Thinking about eliminating gluten from your diet? You’re not alone. According to a survey conducted in 2013, one in every three Americans claimed to cut down or avoid gluten in their diet. But if you’re still on the fence about adjusting your eating habits, here are some facts about why and how nixing gluten can improve your health.
What is gluten?
Gluten is a complex two-part protein—consisting of gliadin and glutenin. It is the gliadin component that causes the negative reaction within the body. Gluten is found in wheat, rye, barley, etc. The word gluten has a Latin origin and means glue. Fittingly so, because gluten helps food maintain its shape, acting as a glue that holds food together.
How can gluten affect me?
Adverse reactions to gluten can range from light to serious depending on your tolerance of the protein. An estimated 1 in 141 Americans have celiac disease—a long-term autoimmune disorder that primarily affects the small intestine. Therefore, consuming foods with gluten causes their body to overreact to the protein and damages their villi which are small, finger-like projections found along the wall of the small intestine. If one, who is diagnosed with celiac disease, gets “glutened,” it can cause harm. When the gluten reaches the digestive tract, the cells of the immune system erroneously believe that it’s a foreign invader, like bacteria. The immune system then mounts an attack against it.
Gluten doesn’t only negatively affect those with celiac disease but others that may have a sensitivity. This disorder is much more common. You may have a gluten sensitivity if—after eating gluten contaminated foods—you experience:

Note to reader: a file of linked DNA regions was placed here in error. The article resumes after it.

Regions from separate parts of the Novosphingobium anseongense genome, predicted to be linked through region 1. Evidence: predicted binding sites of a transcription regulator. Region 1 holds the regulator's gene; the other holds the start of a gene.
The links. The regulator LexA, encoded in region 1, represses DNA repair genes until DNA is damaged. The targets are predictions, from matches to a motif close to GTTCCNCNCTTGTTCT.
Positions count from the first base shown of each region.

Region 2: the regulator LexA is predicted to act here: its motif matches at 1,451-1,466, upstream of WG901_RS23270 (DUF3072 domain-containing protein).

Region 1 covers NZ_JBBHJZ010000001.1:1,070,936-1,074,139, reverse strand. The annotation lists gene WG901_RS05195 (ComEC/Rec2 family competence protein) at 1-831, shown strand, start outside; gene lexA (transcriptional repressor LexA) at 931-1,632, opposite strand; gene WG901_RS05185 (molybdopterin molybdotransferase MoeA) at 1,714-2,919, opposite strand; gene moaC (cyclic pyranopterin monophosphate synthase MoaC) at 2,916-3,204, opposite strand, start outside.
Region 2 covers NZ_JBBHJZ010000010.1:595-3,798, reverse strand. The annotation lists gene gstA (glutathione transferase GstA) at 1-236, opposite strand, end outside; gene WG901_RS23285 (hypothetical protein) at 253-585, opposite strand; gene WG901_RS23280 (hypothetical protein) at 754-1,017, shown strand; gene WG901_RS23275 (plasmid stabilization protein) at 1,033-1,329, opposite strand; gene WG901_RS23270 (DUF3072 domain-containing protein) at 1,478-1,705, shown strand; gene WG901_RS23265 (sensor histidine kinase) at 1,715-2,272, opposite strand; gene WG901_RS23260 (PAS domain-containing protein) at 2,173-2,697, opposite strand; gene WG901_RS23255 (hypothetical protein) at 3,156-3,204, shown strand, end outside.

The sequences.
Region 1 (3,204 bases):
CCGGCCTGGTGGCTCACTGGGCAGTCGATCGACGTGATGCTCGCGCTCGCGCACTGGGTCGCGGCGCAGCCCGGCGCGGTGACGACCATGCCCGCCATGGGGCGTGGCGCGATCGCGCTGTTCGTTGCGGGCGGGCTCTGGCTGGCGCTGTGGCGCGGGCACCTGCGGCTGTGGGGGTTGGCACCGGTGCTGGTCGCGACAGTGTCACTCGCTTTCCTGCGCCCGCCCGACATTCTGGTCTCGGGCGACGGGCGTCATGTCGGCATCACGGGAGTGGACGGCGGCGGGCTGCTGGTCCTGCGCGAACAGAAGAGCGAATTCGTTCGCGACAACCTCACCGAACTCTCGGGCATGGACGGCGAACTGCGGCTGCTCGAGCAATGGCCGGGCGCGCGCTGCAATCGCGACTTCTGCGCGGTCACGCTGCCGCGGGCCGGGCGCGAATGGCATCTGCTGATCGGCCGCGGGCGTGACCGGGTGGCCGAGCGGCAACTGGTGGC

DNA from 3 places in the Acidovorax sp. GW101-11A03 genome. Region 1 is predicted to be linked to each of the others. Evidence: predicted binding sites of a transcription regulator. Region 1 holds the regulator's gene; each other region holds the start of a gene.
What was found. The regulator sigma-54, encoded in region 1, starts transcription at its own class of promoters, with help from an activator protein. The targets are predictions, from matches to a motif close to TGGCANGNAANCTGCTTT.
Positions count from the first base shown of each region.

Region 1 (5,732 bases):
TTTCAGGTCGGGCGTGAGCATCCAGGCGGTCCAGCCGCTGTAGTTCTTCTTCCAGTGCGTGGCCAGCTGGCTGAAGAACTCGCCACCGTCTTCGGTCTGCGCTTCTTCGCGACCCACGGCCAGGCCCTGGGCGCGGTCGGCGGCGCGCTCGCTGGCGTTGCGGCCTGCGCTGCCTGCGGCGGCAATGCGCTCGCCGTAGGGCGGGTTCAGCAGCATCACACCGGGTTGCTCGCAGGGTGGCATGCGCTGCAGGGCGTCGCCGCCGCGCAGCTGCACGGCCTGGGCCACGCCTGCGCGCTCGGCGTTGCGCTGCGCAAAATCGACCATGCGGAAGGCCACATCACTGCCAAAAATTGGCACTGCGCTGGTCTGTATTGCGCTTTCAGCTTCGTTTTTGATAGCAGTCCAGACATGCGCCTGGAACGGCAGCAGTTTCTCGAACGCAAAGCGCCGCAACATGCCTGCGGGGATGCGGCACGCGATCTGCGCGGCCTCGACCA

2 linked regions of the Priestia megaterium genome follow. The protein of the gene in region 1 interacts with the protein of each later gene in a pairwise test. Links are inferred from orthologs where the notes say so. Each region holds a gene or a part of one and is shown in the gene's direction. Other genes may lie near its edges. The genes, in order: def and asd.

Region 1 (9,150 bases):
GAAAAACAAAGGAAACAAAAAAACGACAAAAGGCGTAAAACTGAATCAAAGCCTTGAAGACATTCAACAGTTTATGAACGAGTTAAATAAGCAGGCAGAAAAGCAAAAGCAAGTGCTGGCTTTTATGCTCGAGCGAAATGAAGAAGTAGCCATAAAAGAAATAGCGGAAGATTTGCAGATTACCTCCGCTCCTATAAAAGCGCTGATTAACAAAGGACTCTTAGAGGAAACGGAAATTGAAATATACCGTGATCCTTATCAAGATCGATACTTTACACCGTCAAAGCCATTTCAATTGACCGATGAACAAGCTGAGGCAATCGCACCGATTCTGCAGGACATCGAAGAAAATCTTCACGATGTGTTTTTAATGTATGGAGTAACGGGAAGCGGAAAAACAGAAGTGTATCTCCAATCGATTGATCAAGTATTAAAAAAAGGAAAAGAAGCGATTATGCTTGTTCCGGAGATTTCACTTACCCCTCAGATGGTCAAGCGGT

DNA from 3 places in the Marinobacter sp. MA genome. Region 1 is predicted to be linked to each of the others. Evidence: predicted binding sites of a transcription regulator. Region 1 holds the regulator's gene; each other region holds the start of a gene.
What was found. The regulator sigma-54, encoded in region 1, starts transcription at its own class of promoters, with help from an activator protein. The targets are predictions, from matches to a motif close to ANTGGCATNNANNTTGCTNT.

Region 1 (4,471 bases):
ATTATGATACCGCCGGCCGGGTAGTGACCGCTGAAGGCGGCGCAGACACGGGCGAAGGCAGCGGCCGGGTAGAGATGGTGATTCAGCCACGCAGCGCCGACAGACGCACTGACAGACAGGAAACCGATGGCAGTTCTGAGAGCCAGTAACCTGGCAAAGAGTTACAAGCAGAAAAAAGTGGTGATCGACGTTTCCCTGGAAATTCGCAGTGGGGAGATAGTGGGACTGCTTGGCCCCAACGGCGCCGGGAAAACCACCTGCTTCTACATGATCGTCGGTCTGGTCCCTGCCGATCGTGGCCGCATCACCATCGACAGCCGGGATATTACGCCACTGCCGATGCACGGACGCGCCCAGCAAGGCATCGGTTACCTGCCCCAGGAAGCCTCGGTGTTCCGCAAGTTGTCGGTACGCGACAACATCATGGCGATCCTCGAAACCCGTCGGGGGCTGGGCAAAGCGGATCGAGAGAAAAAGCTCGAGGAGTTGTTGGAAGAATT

- Abdominal pain
- Diarrhea or constipation
- Skin problems (such as Psoriasis)
- Weight loss
- Depression or anxiety
- Joint and muscle pain
- Mental blocks or brain fog
Research backs it up!
You don’t have to be “diagnosed” to have a reaction to gluten. The latest researches indicate the pitfalls of gluten consumption. One study links gluten to inflammation. This gluten-induced swelling can occur anywhere and everywhere within the body, from the brain to the joints.
Gluten may also negatively penetrate the barrier function of the intestine, allowing unwanted substances to leak into the bloodstream. This is known as the leaky gut. A study, published in Gastroenterology, reveals that the gliadin element of gluten hazardously affects the intestinal wall, permitting permeability.
Gluten can also be blamed for neurological diseases. In this study, gluten is named the culprit for causing depression.
Another study indicates that gluten can cause—or worsen the symptoms—of irritable bowel syndrome.
So should you nix the gluten?
Yes! Considering the possible, harmful effects and because gluten provides no essential nutrients, it makes sense to remove this problematic element from your diet. So say goodbye to gluten and hello to a healthier you.